In case you hoped to settle into the NewCo alone and start to work now, sorry to burst your bubble! You have developed a few partners along the way and you will continuously need to keep them in mind as you progress. The NewCo which was just formed is likely a C-Corp, S-Corp, LLC, LLP or some other configuration. The NewCo may have just completed acquisition of the necessary IP rights all of the diligence on the technology and the IP is completed. You can get started but you might have forgotten a thing or two in the process. You need to develop a few relationships or at least enhance the ones you just made. You should have or soon will have a Board of Directors and hopefully you have a start on the trusted advisors I mentioned. Did you remember the Inventor and the licensing Institution?
Most inventors in Universities work off of Grants from the Government. These scientists make their living by conducting research and writing papers for publication. Yes they also teach, but publications and grant funding are the leading criteria for them getting promotions and tenure. They file for patents, but sometimes they are not interested in the business aspects at all; they are encouraged to file for patents by the Technology Transfer Office and the University. Often after the patent is filed, the scientist is off on some other project that is grant funded. So, you may not get much inventor support for your new technology. This is a common scenario which I have encountered many times.
Most institutions have some sort of sharing arrangement with the inventors. When the university does the licensing deal, the arrangements are that the inventors shares in the proceeds received by the university. This includes any cash from milestones and royalties and any equity. In addition, you may have added arrangements with the university for some research to be done. This may even include an arrangement with the laboratory of the inventor. If your agreement provided equity to the university, the inventor get some and they are now shareholders as well.
Having a patent from an institution is great, but often the technology is very early in the development stage and not ready for primetime. This makes additional developmental research essential for pursuing funding or partnering opportunities. If the inventor is not working on the technology and you have no money, what next? Many early startups make business arrangements with the inventors via the university to have continued research on the company projects; i.e., the inventor remains at the university and does work on a company sponsored grant or a paid for research project. Unfortunately for NewCo., this means the University owns rights to new inventions and not the company. Keep in mind that when you finalized your initial license, you negotiated for the IP that was available at the time; many institutions will pre-license future inventions, but a few will. Now you can expect to have continuing license discussions to get the new inventions coming from the research you are paying the university to conduct.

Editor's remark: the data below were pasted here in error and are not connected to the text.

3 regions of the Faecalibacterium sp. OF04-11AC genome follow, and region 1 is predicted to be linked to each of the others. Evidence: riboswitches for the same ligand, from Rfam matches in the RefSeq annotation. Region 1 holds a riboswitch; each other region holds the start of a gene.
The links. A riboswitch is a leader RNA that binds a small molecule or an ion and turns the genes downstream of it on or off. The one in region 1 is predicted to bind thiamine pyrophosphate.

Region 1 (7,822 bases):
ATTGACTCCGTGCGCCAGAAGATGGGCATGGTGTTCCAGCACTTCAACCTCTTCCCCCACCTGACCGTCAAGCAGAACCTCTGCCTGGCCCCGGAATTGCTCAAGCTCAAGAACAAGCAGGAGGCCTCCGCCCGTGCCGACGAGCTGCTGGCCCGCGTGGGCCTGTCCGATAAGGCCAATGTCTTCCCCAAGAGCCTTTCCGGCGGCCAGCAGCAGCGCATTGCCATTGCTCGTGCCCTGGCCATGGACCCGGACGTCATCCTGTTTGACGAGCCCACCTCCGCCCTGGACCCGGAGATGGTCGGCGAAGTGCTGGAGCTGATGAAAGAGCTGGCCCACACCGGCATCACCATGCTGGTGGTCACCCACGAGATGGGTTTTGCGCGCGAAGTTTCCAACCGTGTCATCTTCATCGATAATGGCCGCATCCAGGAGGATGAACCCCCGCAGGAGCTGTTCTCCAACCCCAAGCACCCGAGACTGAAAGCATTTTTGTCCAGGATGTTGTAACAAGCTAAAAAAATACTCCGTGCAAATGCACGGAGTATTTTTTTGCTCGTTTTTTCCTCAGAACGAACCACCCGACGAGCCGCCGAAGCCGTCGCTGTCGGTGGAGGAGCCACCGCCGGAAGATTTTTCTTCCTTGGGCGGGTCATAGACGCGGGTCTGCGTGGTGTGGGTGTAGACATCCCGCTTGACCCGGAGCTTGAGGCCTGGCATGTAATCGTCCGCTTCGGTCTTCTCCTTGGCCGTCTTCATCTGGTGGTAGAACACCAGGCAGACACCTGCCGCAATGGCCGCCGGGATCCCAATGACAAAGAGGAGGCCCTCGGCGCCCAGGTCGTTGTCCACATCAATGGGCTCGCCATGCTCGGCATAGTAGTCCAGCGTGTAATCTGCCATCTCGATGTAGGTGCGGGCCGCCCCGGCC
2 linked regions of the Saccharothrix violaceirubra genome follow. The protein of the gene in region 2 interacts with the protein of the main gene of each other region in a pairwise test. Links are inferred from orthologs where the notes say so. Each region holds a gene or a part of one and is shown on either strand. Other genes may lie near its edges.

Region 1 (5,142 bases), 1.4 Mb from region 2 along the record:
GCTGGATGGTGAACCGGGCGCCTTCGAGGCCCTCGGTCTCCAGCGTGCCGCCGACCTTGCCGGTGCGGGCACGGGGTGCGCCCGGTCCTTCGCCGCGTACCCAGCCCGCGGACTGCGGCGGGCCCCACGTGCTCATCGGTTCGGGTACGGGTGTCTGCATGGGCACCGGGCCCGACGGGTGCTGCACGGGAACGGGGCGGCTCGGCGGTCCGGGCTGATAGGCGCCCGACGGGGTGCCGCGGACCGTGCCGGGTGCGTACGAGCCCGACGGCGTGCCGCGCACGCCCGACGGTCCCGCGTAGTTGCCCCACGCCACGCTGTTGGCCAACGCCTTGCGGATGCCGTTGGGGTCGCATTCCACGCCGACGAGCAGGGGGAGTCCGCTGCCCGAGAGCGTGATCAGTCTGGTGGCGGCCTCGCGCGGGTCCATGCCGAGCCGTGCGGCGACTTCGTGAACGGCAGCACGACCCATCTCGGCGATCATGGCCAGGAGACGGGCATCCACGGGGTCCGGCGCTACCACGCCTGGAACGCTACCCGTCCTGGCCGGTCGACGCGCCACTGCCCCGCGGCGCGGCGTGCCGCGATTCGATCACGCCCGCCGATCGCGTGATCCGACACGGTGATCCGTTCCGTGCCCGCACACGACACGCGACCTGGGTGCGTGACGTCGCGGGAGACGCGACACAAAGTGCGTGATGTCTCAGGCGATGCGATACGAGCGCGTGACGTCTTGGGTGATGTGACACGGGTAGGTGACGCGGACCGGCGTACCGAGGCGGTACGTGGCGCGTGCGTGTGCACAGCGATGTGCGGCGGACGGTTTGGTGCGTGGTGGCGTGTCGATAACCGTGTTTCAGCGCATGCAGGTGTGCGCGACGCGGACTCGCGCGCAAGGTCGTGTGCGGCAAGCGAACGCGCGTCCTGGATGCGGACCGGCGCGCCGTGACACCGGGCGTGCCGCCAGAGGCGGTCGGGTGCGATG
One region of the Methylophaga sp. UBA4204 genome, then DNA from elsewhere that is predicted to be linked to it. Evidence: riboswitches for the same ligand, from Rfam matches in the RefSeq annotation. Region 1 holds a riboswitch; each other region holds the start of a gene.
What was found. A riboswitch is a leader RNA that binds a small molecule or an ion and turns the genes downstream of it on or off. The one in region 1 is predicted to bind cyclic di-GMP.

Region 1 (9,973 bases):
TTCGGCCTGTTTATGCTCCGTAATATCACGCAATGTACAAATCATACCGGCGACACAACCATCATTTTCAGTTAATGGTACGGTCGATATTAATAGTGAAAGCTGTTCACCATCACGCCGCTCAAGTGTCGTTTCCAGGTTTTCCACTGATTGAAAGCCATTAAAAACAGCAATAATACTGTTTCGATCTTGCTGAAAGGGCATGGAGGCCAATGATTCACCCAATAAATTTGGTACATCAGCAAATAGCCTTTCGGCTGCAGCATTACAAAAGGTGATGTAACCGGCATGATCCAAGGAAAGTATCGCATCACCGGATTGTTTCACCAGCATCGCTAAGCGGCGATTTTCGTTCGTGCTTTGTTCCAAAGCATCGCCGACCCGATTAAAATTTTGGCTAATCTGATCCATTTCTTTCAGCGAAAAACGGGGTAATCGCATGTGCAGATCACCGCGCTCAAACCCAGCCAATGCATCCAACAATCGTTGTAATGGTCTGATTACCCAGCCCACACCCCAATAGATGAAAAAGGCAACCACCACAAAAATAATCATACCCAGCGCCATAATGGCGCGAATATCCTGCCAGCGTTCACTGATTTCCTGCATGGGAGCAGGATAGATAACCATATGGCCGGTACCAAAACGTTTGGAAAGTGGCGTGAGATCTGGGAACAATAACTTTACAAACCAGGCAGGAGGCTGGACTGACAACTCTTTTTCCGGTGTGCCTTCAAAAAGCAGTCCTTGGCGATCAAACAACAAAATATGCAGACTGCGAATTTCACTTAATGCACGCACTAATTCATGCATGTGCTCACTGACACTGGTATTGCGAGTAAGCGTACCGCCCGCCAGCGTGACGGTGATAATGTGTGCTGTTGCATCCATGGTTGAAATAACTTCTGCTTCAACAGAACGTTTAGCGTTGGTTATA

A second consideration is that most scientists have a strong attachment to their technology; i.e., “it is their baby.” Depending on the business or personal relationships you may have with the inventor, this can result in conflict where business takes precedence over the science. More experienced entrepreneurs know to look out for this at the start and plan appropriately. In any regard, you have three issues you may have to consider: 1) the inventor may be doing research and you continually will be licensing new inventions required for NewCo, 2) inventors have strong attachments to the science and need extra care in moving forward with business issues that may not fit with the science, and 3) it is possible that once you license the technology you will not have any science support until you hire researchers in the company or contract it out.
I wanted to go through these thoughts with you as I have run into countless issues relating the institutions and the inventors in my prior experiences. These include; adverse discussions, arguments, legal actions, finding out new technology had been licensed to a different company, attempts to take the technology back, trying to re-negotiate the deal to get something better, and many other things. You really need to remember that you must manage expectations and relationship with the scientific inventor and with the university. You may need their continuing help or concessions to get a partnering deal done; the help will ultimately cost you more, either in money or percentage ownership of the NewCo. One or both parties may even be participating as a Board of Director meaning they are your boss also. So do not forget, you have multiple relationships to manage and sometimes the parties do not agree. Expect to have continual discussions and day to day negotiations! Keep your temper, remain business like in all discussions, make your decisions based on business and you will eventually get through everything OK.
Taffy Williams is the author of: Think Agile: How Smart Entrepreneurs Adapt in Order to Succeed to via Amazon